They’ve cancelled the best film reference book out there.

I don’t know if there was decline in sales. I don’t know if it’s for other reasons. I just know that the reason Random House gave Mick Martin was “because you can get it for free on the Internet”. I’m a heavy Internet user. I spend a lot of hours on-line, whether it’s at work or at home, and unless you’re a webmaster and that’s your job, I don’t think anyone ruins his posture in front of a computer more than I do. And if I’m ready to keep buying the DMG than I can’t imagine anyone else not doing the same thing.

“You can’t stop progress”, someone might say. “Books are a way of the past”, someone else might add. Well, screw that. (Yeah, I’m talking to you, Kindle).

DMG writers used to do something unique (at least as far as I know): Although it was extremely rare, from time to time they used to change a movie’s rating, their reasons being because times change, points of view change, or maybe a “movie just caught us on a bad day”. It’s a remarkably humble statement for a “critical” reference book.

Too bad Random House won’t do the same for them.

Any other publisher out there? Come on, people.

We’ll give you five stars,

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28 comments so far

  1. Ruth on

    Thank you for this wonderful article. I feel the same way you do about the guide, and was truly sad that it won’t be back. I only have Netflix’s number of stars to go by as a quick way to see movie ratings before renting, and they are not always accurate. I especially will miss the indexes in the back to look up movies by director, actor. I’m sure there are many more people who feel like us.

  2. shelberman on

    Those big reference books are the first to go with the Internet revolution. The guide you speak of is going the same way encyclopedias and dictionaries are going. If what you miss is the content, and not the paper, is there no initiative to put this wonderful guide online? (Maybe even inside IMDB)

    • Lior on

      I do miss the paper and I love the book format, but if someone would tell me that the choice is between having the guide online than not have it at all, then of course I would prefer the online option. It won’t be the same, of course. Part of the fun with the DMG was always that it was a BOOK. A book that you can just browse through, have it lie on your coffee table and reach for it whenever you feel like without touching a mouse or scroll down a screen. Perhaps I’m being a hopeless romantic here. Perhaps I’m clinging to the past. But what will follow the reference books and dictionaries? Are we on our way to a world without actual, physical books? I shudder at the thought.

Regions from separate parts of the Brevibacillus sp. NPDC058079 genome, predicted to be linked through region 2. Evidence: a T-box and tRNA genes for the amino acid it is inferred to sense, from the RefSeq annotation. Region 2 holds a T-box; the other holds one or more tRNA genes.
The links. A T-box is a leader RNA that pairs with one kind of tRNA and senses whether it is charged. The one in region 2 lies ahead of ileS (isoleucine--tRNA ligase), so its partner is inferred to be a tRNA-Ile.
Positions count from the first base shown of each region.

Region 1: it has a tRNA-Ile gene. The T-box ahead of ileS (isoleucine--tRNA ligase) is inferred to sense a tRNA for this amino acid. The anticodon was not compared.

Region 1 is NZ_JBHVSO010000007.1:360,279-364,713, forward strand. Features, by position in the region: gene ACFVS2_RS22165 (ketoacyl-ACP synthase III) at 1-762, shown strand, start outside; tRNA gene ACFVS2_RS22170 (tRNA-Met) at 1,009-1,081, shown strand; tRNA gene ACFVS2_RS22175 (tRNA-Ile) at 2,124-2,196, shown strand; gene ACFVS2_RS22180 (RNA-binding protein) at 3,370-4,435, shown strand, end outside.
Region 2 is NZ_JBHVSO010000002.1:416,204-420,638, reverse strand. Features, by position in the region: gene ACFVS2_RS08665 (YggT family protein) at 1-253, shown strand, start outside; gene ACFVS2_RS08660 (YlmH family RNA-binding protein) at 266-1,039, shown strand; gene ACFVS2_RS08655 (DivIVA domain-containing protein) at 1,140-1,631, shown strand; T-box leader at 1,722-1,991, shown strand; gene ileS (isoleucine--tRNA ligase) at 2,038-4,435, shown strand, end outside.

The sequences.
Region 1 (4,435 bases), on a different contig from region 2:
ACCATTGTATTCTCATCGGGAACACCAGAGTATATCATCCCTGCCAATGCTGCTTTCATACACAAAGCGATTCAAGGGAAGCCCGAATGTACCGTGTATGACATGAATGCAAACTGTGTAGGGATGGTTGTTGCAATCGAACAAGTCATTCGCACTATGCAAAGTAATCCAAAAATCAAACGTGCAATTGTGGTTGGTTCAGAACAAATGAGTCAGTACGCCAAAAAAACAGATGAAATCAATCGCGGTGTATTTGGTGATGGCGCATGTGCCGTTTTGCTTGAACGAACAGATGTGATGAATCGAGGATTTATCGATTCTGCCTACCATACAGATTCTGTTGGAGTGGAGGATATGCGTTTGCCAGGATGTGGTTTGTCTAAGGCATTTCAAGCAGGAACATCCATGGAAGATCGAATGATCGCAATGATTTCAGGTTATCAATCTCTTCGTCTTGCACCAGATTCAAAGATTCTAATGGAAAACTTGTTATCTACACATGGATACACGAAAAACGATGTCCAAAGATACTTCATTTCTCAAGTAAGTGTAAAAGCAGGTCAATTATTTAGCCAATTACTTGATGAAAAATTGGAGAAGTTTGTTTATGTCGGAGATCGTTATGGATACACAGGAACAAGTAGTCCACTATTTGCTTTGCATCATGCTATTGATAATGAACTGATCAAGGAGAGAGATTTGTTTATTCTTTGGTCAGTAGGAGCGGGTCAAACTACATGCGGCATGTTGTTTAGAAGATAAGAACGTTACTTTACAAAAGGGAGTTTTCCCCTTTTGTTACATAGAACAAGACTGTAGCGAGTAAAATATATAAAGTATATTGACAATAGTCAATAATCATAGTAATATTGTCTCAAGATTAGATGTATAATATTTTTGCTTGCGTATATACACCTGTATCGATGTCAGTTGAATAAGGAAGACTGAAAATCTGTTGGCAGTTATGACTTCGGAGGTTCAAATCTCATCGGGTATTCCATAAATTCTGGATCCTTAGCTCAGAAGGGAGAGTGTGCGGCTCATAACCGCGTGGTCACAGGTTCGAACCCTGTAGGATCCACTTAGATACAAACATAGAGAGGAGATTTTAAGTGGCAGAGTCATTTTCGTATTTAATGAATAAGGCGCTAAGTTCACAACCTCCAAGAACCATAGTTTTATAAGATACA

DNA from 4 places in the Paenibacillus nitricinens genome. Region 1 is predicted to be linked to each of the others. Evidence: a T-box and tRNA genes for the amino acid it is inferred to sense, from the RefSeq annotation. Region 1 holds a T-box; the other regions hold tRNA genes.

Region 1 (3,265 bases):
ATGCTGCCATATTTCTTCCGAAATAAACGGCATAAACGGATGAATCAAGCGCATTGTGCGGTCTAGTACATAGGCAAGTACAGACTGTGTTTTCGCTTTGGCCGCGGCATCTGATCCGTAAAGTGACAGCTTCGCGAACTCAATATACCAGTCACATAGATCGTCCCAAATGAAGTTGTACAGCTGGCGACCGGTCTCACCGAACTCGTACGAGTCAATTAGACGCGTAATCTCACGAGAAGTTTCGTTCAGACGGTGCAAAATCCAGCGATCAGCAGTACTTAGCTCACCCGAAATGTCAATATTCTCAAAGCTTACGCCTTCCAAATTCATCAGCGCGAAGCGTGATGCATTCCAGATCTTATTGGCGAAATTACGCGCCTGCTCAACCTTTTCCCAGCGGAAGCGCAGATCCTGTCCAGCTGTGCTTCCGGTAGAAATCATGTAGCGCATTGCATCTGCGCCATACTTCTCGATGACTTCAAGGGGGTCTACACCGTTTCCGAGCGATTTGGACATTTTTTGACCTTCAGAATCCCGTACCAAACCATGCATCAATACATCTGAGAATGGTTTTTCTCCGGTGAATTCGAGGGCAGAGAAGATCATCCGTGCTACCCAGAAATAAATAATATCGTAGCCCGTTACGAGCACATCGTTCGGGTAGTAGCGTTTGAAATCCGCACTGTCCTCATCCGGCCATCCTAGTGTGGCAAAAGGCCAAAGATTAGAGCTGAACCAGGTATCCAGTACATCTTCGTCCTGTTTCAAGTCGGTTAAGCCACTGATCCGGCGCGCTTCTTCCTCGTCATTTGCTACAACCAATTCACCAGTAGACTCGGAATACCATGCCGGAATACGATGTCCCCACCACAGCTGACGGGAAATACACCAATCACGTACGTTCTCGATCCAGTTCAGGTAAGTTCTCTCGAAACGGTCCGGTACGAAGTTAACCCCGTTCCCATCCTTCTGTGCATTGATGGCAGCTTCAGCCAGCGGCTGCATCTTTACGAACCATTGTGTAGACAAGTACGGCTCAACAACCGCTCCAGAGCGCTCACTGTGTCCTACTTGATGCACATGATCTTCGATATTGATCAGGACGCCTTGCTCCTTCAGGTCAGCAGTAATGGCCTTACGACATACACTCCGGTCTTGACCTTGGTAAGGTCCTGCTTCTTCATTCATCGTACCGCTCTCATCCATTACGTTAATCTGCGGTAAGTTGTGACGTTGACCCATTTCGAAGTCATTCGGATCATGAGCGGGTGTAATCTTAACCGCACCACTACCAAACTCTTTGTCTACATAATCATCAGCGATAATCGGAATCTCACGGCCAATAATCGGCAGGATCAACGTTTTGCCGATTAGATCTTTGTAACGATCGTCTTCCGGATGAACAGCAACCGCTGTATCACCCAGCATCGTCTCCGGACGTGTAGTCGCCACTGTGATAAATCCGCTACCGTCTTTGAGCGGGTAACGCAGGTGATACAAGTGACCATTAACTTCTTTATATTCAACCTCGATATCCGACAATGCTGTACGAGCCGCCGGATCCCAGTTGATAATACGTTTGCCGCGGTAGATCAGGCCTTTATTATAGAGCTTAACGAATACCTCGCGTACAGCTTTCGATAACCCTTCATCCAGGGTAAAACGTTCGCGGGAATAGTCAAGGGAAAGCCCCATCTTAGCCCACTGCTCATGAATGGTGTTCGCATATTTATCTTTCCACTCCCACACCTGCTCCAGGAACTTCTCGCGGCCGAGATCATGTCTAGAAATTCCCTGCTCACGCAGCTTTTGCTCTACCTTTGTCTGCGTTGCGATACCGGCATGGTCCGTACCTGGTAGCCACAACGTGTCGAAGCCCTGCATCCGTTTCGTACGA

Anyway, as far as I know there are no plans to put the content online as of right now. There was once an attempt to create a website which will host all the reviews but it was scrapped.

  3. Ruth on

    I do love the accessibility of the book format, too. But I’d accept an online version. Even if they sold it on a CD as reference, like they do for some encyclopedias still, I’d buy it.

    • Lior on

      Ruth, I remember Mick saying they were not interested in going online with the book. I don’t remember if it was via e-mail or if I read it someplace else. He didn’t give a reason, as far as I recall.

      Again, there used to be website that was supposed to run in tandem with the book but it was dropped since there wasn’t enough manpower to maintain it.

  4. 2cats&aLady on

    Thanks for your info. I too have been looking at online bookstores about every 6 months for the latest book version of DMG! My 2007 copy is great but I’d like reviews of the newer films too. I love it, and I need a new one! Leonard Maltin’s version is very inferior. It doesn’t even have complete actors list! (I won’t be buying his books anymore) I’m very letdown to finally know there won’t be any updates!
    Thanks again got your site…guess I’ll have to console myself to the loss of a great book!

  5. Deb on